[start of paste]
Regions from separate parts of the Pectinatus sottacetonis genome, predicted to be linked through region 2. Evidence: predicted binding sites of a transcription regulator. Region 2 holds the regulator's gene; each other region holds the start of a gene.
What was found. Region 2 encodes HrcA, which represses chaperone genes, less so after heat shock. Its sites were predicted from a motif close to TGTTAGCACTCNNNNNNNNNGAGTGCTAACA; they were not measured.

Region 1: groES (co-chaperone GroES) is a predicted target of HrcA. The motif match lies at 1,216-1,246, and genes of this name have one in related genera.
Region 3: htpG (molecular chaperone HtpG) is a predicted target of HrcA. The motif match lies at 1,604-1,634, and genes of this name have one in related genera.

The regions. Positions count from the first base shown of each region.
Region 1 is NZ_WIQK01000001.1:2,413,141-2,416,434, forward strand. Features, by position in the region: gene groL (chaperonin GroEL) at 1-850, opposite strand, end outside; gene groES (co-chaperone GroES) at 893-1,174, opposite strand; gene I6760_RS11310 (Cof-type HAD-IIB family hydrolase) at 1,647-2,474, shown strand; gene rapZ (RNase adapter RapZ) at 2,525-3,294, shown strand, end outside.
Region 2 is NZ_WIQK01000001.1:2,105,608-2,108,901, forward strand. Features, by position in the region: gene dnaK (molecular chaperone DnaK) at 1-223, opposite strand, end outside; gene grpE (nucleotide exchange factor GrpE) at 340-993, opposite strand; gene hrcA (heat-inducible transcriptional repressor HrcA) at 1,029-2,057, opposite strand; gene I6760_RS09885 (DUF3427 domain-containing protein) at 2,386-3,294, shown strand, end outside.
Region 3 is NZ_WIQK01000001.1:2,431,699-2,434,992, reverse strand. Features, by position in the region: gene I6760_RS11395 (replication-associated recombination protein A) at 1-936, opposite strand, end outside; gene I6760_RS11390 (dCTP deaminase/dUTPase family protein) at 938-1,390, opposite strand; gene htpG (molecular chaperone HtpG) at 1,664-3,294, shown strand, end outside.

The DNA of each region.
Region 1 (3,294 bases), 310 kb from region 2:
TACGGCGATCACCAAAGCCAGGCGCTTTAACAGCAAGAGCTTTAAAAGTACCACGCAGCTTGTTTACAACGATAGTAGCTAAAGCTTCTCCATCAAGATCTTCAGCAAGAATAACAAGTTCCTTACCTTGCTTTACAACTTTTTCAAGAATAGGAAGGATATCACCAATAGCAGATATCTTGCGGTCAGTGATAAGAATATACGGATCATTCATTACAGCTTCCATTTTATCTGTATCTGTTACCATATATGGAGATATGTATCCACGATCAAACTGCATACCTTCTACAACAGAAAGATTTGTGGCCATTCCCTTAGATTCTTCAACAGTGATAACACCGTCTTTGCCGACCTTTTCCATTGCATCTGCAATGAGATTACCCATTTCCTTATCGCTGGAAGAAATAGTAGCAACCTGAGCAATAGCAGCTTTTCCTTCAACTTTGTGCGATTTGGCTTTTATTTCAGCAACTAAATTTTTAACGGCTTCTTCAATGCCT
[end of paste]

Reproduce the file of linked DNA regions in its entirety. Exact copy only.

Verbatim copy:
Regions from separate parts of the Pectinatus sottacetonis genome, predicted to be linked through region 2. Evidence: predicted binding sites of a transcription regulator. Region 2 holds the regulator's gene; each other region holds the start of a gene.
What was found. Region 2 encodes HrcA, which represses chaperone genes, less so after heat shock. Its sites were predicted from a motif close to TGTTAGCACTCNNNNNNNNNGAGTGCTAACA; they were not measured.

Region 1: groES (co-chaperone GroES) is a predicted target of HrcA. The motif match lies at 1,216-1,246, and genes of this name have one in related genera.
Region 3: htpG (molecular chaperone HtpG) is a predicted target of HrcA. The motif match lies at 1,604-1,634, and genes of this name have one in related genera.

The regions. Positions count from the first base shown of each region.
Region 1 is NZ_WIQK01000001.1:2,413,141-2,416,434, forward strand. Features, by position in the region: gene groL (chaperonin GroEL) at 1-850, opposite strand, end outside; gene groES (co-chaperone GroES) at 893-1,174, opposite strand; gene I6760_RS11310 (Cof-type HAD-IIB family hydrolase) at 1,647-2,474, shown strand; gene rapZ (RNase adapter RapZ) at 2,525-3,294, shown strand, end outside.
Region 2 is NZ_WIQK01000001.1:2,105,608-2,108,901, forward strand. Features, by position in the region: gene dnaK (molecular chaperone DnaK) at 1-223, opposite strand, end outside; gene grpE (nucleotide exchange factor GrpE) at 340-993, opposite strand; gene hrcA (heat-inducible transcriptional repressor HrcA) at 1,029-2,057, opposite strand; gene I6760_RS09885 (DUF3427 domain-containing protein) at 2,386-3,294, shown strand, end outside.
Region 3 is NZ_WIQK01000001.1:2,431,699-2,434,992, reverse strand. Features, by position in the region: gene I6760_RS11395 (replication-associated recombination protein A) at 1-936, opposite strand, end outside; gene I6760_RS11390 (dCTP deaminase/dUTPase family protein) at 938-1,390, opposite strand; gene htpG (molecular chaperone HtpG) at 1,664-3,294, shown strand, end outside.

The DNA of each region.
Region 1 (3,294 bases), 310 kb from region 2:
TACGGCGATCACCAAAGCCAGGCGCTTTAACAGCAAGAGCTTTAAAAGTACCACGCAGCTTGTTTACAACGATAGTAGCTAAAGCTTCTCCATCAAGATCTTCAGCAAGAATAACAAGTTCCTTACCTTGCTTTACAACTTTTTCAAGAATAGGAAGGATATCACCAATAGCAGATATCTTGCGGTCAGTGATAAGAATATACGGATCATTCATTACAGCTTCCATTTTATCTGTATCTGTTACCATATATGGAGATATGTATCCACGATCAAACTGCATACCTTCTACAACAGAAAGATTTGTGGCCATTCCCTTAGATTCTTCAACAGTGATAACACCGTCTTTGCCGACCTTTTCCATTGCATCTGCAATGAGATTACCCATTTCCTTATCGCTGGAAGAAATAGTAGCAACCTGAGCAATAGCAGCTTTTCCTTCAACTTTGTGCGATTTGGCTTTTATTTCAGCAACTAAATTTTTAACGGCTTCTTCAATGCCT